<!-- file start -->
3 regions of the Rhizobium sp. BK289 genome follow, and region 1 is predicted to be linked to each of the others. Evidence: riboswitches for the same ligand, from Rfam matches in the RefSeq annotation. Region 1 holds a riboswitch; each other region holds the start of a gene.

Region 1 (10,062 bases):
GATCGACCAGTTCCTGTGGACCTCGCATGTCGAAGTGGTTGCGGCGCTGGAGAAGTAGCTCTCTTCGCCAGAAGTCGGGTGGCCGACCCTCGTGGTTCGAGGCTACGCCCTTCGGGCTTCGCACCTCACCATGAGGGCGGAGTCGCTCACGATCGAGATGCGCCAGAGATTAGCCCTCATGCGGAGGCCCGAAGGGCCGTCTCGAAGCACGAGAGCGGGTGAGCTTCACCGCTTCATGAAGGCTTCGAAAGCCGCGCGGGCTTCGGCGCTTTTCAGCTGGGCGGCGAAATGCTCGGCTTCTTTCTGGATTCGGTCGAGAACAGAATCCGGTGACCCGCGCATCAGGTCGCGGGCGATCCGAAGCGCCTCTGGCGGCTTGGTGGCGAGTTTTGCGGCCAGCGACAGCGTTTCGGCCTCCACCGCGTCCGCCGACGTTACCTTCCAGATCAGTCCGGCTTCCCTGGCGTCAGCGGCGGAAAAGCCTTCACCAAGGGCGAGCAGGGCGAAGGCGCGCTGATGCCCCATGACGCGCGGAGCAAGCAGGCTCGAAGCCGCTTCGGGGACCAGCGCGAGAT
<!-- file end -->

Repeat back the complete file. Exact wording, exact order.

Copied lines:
3 regions of the Rhizobium sp. BK289 genome follow, and region 1 is predicted to be linked to each of the others. Evidence: riboswitches for the same ligand, from Rfam matches in the RefSeq annotation. Region 1 holds a riboswitch; each other region holds the start of a gene.

Region 1 (10,062 bases):
GATCGACCAGTTCCTGTGGACCTCGCATGTCGAAGTGGTTGCGGCGCTGGAGAAGTAGCTCTCTTCGCCAGAAGTCGGGTGGCCGACCCTCGTGGTTCGAGGCTACGCCCTTCGGGCTTCGCACCTCACCATGAGGGCGGAGTCGCTCACGATCGAGATGCGCCAGAGATTAGCCCTCATGCGGAGGCCCGAAGGGCCGTCTCGAAGCACGAGAGCGGGTGAGCTTCACCGCTTCATGAAGGCTTCGAAAGCCGCGCGGGCTTCGGCGCTTTTCAGCTGGGCGGCGAAATGCTCGGCTTCTTTCTGGATTCGGTCGAGAACAGAATCCGGTGACCCGCGCATCAGGTCGCGGGCGATCCGAAGCGCCTCTGGCGGCTTGGTGGCGAGTTTTGCGGCCAGCGACAGCGTTTCGGCCTCCACCGCGTCCGCCGACGTTACCTTCCAGATCAGTCCGGCTTCCCTGGCGTCAGCGGCGGAAAAGCCTTCACCAAGGGCGAGCAGGGCGAAGGCGCGCTGATGCCCCATGACGCGCGGAGCAAGCAGGCTCGAAGCCGCTTCGGGGACCAGCGCGAGAT